Liver abscess

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  • 1.Liver Abscess


  • Aetiology
  • Bacterial, parasitic, or fungal in origin.
  • 85% to 90% bacterial or pyogenic.
  • Bacteria access the liver via the biliary tree or portal vein.
  • Other causes include
  • biliary obstruction,
  • diverticulitis,
  • trauma,
  • inflammatory bowel disease,


  • Incidence
  • Liver gets infected by Entamoeba histolytica commonly
  • The most common location of a pyogenic abscess is the right lobe.
  • Chronic alcoholics - prone to get this infection
  • Entamoeba histolytica is endemic in many parts of the world
  • Pathophysiology
  • The amoebic cyst is ingested
  • Cyst develops into the trophozoite form in the colon
  • Reaches the liver through portal circulation
  • Pyogenic abscess may also occur due to the infection by streptococcus milleri and Escherichia coli.
  • Many a time the pyogenic infection follows amoebic infection

4. Clinical Features

  • Often the diagnosis of a bacterial abscess is suggested clinically .
  • Fever
  • Pain right hypochondrium
  • Chills
  • Rigors
  • Toxicity
  • Right upper quadrant discomfort
  • Diarrhea
  • weight loss
  • Intercostal tendreness
  • Swelling in the right hypo chondrium or epigastrium
  • tender, enlarged liver .

5. 6.

  • USGMof the liver
  • X-Rayof the chest to see whether there is any pneumonitis or effusion caused by the irritation of the nearby abscess
  • TC-Leukocytosis
  • LFT- Abnormal liver function tests (LFTs)
  • CTscan liver

Investigations 7.

  • CT :
  • a heterogeneous lesion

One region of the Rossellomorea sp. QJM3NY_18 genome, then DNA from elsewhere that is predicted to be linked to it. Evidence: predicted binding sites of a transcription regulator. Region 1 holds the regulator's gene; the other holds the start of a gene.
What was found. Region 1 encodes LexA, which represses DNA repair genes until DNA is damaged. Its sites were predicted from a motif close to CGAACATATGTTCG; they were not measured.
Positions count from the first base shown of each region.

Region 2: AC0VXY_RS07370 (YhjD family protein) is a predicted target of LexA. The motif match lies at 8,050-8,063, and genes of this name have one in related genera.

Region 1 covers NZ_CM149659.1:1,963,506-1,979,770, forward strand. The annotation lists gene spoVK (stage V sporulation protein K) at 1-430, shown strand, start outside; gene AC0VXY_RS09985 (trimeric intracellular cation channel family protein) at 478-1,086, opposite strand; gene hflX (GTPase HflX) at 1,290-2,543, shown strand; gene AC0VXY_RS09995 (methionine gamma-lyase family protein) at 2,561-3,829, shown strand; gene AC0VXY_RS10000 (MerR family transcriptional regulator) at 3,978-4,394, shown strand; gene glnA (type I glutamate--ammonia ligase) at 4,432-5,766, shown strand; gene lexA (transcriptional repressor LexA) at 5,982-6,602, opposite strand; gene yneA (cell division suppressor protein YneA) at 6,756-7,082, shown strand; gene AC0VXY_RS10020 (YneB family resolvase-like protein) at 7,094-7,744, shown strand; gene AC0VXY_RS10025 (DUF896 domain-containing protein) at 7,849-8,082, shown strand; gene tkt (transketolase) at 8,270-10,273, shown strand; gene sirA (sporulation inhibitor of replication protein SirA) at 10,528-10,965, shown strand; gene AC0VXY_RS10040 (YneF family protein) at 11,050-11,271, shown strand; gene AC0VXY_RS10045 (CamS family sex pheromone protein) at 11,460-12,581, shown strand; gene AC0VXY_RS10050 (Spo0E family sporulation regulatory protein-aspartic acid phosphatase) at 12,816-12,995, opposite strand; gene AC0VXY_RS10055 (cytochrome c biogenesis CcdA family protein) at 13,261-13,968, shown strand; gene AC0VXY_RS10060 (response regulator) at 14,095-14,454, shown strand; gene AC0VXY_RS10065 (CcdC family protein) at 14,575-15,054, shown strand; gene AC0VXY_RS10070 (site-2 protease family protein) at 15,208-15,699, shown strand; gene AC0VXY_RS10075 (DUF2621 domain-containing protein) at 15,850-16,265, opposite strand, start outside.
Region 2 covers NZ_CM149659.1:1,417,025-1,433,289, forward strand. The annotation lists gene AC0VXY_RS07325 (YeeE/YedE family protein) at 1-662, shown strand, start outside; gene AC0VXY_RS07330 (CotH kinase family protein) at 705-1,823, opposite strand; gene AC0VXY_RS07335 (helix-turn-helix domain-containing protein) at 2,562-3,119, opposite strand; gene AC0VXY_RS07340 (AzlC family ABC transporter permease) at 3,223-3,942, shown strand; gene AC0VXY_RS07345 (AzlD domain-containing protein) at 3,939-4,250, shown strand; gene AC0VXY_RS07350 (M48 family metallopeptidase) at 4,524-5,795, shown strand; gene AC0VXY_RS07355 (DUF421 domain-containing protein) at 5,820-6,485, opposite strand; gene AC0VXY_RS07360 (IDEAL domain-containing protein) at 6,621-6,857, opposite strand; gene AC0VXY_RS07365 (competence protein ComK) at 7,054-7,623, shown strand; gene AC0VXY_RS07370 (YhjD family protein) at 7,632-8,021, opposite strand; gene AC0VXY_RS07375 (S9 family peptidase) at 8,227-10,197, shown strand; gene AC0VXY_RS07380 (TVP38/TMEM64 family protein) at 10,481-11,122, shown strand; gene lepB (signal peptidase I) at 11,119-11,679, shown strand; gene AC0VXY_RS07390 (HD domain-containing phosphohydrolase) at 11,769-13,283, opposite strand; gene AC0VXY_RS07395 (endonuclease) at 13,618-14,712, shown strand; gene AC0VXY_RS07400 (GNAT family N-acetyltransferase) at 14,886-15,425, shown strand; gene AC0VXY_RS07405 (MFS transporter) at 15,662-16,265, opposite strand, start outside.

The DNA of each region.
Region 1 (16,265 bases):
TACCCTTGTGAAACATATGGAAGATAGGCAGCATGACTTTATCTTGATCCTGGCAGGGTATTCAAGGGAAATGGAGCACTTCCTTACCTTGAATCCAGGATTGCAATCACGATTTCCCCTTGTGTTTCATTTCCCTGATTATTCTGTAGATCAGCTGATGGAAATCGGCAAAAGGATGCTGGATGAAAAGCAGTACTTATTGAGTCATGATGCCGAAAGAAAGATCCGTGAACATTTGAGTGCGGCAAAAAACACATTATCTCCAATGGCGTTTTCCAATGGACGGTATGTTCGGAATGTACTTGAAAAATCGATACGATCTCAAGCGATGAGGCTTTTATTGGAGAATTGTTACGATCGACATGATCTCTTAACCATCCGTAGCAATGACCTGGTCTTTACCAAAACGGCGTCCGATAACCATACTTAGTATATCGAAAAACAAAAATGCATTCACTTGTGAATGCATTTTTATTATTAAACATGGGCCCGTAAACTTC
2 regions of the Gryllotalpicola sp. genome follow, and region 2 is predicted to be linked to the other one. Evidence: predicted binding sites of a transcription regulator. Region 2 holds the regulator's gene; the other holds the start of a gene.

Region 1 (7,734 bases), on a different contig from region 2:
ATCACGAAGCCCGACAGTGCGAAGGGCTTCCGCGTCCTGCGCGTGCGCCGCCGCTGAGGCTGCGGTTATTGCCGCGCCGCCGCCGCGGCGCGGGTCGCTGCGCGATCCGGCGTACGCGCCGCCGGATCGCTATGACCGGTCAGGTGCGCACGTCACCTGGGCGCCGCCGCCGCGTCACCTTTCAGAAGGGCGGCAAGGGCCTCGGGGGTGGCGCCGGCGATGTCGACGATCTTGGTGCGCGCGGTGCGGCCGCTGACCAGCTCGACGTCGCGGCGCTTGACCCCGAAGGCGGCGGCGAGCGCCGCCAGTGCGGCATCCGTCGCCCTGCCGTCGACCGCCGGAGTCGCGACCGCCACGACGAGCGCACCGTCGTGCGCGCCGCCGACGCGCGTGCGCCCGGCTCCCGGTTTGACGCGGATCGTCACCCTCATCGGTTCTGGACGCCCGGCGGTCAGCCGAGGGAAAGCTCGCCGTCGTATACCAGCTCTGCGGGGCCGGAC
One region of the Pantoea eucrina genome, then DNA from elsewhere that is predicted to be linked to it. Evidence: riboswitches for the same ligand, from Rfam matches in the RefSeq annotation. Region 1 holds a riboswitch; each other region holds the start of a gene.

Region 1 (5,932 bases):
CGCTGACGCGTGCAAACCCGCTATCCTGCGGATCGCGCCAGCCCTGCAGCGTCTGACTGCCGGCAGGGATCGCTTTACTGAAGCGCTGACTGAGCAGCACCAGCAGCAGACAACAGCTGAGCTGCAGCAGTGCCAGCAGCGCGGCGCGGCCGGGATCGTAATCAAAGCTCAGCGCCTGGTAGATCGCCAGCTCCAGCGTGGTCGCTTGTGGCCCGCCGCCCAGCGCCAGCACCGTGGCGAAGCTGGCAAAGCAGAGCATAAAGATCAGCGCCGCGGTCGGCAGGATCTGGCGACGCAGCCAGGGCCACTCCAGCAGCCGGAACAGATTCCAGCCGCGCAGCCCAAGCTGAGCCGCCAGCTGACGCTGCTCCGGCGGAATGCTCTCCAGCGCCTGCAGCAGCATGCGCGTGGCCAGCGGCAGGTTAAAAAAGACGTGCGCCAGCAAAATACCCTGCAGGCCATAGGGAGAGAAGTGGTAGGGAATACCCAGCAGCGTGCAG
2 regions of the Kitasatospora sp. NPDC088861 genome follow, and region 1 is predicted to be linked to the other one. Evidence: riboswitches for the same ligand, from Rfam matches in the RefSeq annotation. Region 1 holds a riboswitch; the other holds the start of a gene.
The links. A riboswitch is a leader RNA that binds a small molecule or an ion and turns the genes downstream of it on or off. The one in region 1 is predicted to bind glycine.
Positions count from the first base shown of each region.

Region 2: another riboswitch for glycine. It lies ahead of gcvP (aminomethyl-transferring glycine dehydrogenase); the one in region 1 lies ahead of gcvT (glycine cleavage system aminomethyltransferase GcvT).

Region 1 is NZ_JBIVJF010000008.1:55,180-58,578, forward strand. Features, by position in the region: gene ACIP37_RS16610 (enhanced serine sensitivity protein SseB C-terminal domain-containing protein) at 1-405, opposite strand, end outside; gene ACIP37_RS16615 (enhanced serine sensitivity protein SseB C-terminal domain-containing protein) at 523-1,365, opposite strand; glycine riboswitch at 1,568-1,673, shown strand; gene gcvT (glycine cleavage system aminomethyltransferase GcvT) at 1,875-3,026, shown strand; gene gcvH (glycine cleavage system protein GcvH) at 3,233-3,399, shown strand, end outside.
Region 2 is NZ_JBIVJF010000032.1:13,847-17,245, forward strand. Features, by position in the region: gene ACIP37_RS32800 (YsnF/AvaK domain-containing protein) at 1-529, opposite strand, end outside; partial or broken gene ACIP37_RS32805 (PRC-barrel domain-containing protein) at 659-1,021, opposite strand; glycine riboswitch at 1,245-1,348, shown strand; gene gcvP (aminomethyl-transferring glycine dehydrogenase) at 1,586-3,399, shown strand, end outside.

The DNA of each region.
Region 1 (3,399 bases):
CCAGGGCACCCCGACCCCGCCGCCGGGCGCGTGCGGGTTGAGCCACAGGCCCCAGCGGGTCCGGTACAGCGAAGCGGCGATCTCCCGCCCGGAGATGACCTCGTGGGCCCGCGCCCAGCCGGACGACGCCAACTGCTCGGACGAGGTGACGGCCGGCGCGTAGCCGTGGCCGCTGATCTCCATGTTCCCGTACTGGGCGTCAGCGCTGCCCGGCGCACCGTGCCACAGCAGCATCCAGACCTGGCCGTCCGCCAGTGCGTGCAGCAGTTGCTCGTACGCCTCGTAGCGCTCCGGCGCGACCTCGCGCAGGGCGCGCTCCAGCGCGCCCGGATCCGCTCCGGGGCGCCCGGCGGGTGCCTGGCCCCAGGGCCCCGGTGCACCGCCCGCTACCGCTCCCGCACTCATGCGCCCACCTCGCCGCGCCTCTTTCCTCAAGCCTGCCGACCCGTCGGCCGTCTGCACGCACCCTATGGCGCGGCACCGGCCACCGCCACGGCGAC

• irregular margins
  • peripheral contrast enhancement.
  • Internal septations
  • The radiologic differential diagnosis includes
  • cystic or necrotic metastases (ovarian or leiomyosarcoma)
  • hydatid and echinococcal cysts.

8. 9. CT scan showing liver abscess

  • The abscess is shown as a darker area in the liver shadow

10. 11. 12.

  • Complications:
  • Pneumonitis
  • Pleural effusion
  • Rupture of the liver abscess into the pleural cavity - causing empyema
  • Rupture into the peritoneal cavity
  • Treatment
  • percutaneous or surgical drainage (Ultrasound guided repeated aspiration)
  • antibiotics.
  • Metronidazole
  • Antibiotics like cephalosporins, aminoglycosides, tetracyclines
  • In rare cases it may need insertion of a drain.
  • mortality rate is almost 100% if the abscess remains untreated

13. Pleural Effusion secondary to amoebic liver abscess 14. An amoebic liver abscess causing a bulge in the dome of the diaphragm 15. Amoebic liver abscess burst into the right pleural cavity 16. 17. 18. I.Entamoeba histolytica : Amebic dysentery; amebic liver abscess

  • Epidemiology :
  • Found worldwide, especially in tropical areas,
  • There is no animal reservoir.
  • Mode of transmission :
  • Ingestion of cysts.
  • Anal-oral transmission due to sexual practice is also a consideration.
  • C.Pathology : Two-stage life cycle.
  • The trophozoite (ameba stage) is motile.
  • The cyst stage is nonmotile.
  • Trophozoites are found in the intestinal and extraintestinal lesions.
  • Cysts predominate in the stools, with somes trophozoites present.


    • Amebic dysentery : Colonization of cecum & colon byEntamoeba histolyticais common. Localized necrosis results in "teardrop" or flask shaped ulcerations. Invasion into the portal submucosa is progressive after penetration of the submucosa.
    • Liver abscess :
    • Penetration of the diaphragm can lead to lung disease.
    • Most liver disease not preceded by dysentery.

20. 21. 22. Mature Cysts